Now this may sound very simplistic, but what we have done is to change the basic question from “what could go wrong?” (A checklist type of approach) to “how do I make it go wrong?” — a pro-active saboteurial question. We’ve changed the question from “what?” to “how?” This puts peoples’ brains in a different quadrant — they are now permitted to be evil geniuses and do things not normally permitted! In our experience with projects such as electronic bank fraud, food contamination, chemical releases, this process has always produced either 1) answers not obvious in the first place, 2) greatly improved answers, or 3) the best answer that wasn’t even considered in the first place.

An Example


In one project with a chemical plant which released a toxic chemical from a scrubber (despite being in full compliance with all the required checklist processes from the company, OSHA, and the EPA), it turned out that the flow to the scrubber was inadequate to contain the normal flow. Now this was something that should not have happened and was already on the checklist, but in the process of this analysis, the Predictive Failure Analysis algorithm was used in the following way:
  1. Ideal State: We want no release of chemical from the system.
  2. Invert Ideal State: We want a release of chemicals to the atmosphere.
  3. Exaggerate: We want the system to leak ALL THE TIME and cause severe environmental damage and human health impact all over the surrounding geographic region.
  4. What resources are required?


The normal chemical industry hazard analysis process (HAZOP) is to review every pressure, flow, temperature, etc. and ask the consequences of not being at the specified point (Higher? Lower?), but not to question the fundamental design. Approaching this problem using Predictive Failure Analysis, we ask the question, “What resources are needed to have a leak?” The group starts out saying things like high pressure, high temperature, etc. but none of these is sufficient without another resource — A HOLE. We then ask about the hole at the top of the scrubbing system. It turns out that it’s there because we have to vent an inert gas used to bubble into a storage tank. The inert gas is used to analyze differential pressure in order to obtain a level reading. Once we realize this, we ask if there are other indirect ways of measuring level not requiring a gas which must be scrubbed. The answer is yes, by using an externally mounted level device using the magnetic resonance properties of the liquid. Thus the whole root cause of the problem disappears and the hole and its associated scrubbing system are no longer required.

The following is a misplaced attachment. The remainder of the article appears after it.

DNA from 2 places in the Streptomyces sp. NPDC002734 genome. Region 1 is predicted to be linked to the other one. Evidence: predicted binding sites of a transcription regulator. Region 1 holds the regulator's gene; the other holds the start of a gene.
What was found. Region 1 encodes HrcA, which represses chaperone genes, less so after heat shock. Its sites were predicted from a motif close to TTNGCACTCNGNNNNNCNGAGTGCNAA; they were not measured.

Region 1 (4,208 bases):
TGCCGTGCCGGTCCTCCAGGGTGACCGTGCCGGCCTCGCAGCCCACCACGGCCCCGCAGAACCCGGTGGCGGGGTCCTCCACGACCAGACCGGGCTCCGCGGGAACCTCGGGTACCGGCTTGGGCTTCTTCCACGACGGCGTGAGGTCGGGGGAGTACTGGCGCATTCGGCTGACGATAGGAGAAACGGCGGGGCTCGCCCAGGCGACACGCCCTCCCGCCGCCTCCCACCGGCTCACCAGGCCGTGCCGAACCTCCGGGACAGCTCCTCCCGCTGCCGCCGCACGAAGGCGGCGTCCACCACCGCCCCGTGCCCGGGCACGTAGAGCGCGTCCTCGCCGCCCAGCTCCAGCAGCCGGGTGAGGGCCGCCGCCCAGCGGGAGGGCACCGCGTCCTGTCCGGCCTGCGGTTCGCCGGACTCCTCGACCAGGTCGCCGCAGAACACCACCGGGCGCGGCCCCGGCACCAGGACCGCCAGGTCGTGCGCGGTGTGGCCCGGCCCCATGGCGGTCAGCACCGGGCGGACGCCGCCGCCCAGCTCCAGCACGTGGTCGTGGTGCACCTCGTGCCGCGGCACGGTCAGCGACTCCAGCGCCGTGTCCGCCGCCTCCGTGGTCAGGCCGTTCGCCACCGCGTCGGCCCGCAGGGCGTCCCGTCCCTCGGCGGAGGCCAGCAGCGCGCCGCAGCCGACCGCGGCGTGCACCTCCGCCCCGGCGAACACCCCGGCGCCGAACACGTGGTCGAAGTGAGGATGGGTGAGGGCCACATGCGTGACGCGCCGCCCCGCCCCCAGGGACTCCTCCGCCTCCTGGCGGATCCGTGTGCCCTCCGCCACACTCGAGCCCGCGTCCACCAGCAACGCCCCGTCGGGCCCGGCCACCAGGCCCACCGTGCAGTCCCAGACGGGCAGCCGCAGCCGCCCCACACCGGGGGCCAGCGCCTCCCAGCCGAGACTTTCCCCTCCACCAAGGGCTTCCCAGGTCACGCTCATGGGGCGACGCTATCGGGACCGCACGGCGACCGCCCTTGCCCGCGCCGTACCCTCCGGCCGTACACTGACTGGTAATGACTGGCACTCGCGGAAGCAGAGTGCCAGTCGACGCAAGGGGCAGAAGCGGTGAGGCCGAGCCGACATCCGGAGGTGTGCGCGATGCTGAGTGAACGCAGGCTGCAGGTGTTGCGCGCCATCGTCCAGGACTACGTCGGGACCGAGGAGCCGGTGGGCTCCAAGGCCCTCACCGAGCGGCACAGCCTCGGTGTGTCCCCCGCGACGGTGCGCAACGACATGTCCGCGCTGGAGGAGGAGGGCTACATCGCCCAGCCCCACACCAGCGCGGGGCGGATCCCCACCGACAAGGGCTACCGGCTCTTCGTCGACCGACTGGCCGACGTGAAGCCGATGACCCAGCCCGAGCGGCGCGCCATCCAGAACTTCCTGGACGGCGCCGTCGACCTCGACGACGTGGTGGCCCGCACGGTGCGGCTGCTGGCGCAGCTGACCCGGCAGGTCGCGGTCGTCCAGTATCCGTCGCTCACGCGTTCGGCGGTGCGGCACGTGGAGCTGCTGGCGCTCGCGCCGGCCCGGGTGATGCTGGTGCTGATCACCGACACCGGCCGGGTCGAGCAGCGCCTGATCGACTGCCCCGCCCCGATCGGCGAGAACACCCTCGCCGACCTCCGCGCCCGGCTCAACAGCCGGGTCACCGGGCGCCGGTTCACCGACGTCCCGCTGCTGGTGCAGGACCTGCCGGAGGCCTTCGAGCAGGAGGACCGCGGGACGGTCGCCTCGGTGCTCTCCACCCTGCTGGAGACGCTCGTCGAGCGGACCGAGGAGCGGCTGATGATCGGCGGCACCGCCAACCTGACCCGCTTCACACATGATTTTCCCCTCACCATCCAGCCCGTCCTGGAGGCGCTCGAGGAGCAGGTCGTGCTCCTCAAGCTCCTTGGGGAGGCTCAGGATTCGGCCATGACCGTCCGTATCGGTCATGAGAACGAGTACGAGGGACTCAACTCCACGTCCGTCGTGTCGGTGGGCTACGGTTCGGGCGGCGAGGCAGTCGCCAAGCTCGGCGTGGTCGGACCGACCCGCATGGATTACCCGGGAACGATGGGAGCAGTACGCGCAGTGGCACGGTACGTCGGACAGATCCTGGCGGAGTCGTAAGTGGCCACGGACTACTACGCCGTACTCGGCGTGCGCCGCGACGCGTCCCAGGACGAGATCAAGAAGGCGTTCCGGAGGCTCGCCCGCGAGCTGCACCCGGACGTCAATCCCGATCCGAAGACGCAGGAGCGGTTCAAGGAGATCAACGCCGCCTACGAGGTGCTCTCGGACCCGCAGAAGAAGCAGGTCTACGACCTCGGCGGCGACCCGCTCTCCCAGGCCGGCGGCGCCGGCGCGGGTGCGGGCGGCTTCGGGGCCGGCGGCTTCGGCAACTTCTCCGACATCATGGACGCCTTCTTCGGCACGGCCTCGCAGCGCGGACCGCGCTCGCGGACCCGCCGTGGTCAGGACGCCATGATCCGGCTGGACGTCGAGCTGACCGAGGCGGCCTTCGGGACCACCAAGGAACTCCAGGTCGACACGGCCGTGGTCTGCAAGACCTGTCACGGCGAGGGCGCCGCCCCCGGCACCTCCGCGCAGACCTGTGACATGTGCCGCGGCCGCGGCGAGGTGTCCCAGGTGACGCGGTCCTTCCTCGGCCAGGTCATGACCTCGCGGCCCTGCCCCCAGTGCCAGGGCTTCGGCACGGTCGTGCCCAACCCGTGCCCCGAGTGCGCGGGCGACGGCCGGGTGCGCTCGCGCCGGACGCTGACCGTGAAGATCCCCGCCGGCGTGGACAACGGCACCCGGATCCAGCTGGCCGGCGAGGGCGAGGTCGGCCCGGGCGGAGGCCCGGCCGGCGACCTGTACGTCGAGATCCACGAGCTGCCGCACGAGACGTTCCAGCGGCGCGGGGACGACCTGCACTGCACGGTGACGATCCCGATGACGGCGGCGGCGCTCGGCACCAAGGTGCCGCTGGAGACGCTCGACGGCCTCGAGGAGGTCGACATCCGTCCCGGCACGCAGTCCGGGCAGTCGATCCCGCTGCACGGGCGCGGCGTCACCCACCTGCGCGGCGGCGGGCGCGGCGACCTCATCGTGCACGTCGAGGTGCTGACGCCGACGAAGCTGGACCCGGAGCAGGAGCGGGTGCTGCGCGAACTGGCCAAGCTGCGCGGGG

Non-technical applications


Though this was a technical example, consider the use of this thinking process in a more general area of concern:
  1. Ideal State: It would be great if we had organizational communication at the time of a natural disaster (Invert: We want to make sure that NO ONE ever finds out ANYTHING that’s going to happen prior to, during, and after the disaster).
  2. Ideal State: It would be great if we could improve the records recovery process after a natural disaster (Invert: We want to make sure that we are NEVER able to recover any company records, and go out of business within a matter of days).
  3. Ideal State: It would be great if my customers were prepared for what would happen to the supply of my product in the event of a natural disaster (Invert: We want to make sure my customers are NOT aware of my business situation and so are not prepared for a change in supply of my product in the event of a natural disaster).
In practice, there are additional tools and techniques to assist in this basic algorithm (software, cause and effect diagramming tools, potential causes derived from past information in other fields as in “normal” TRIZ problem solving), but just changing your thinking process to become a saboteur will produce new answers you never thought of, while allowing you to — productively — play out your secret fantasies of being an evil genius!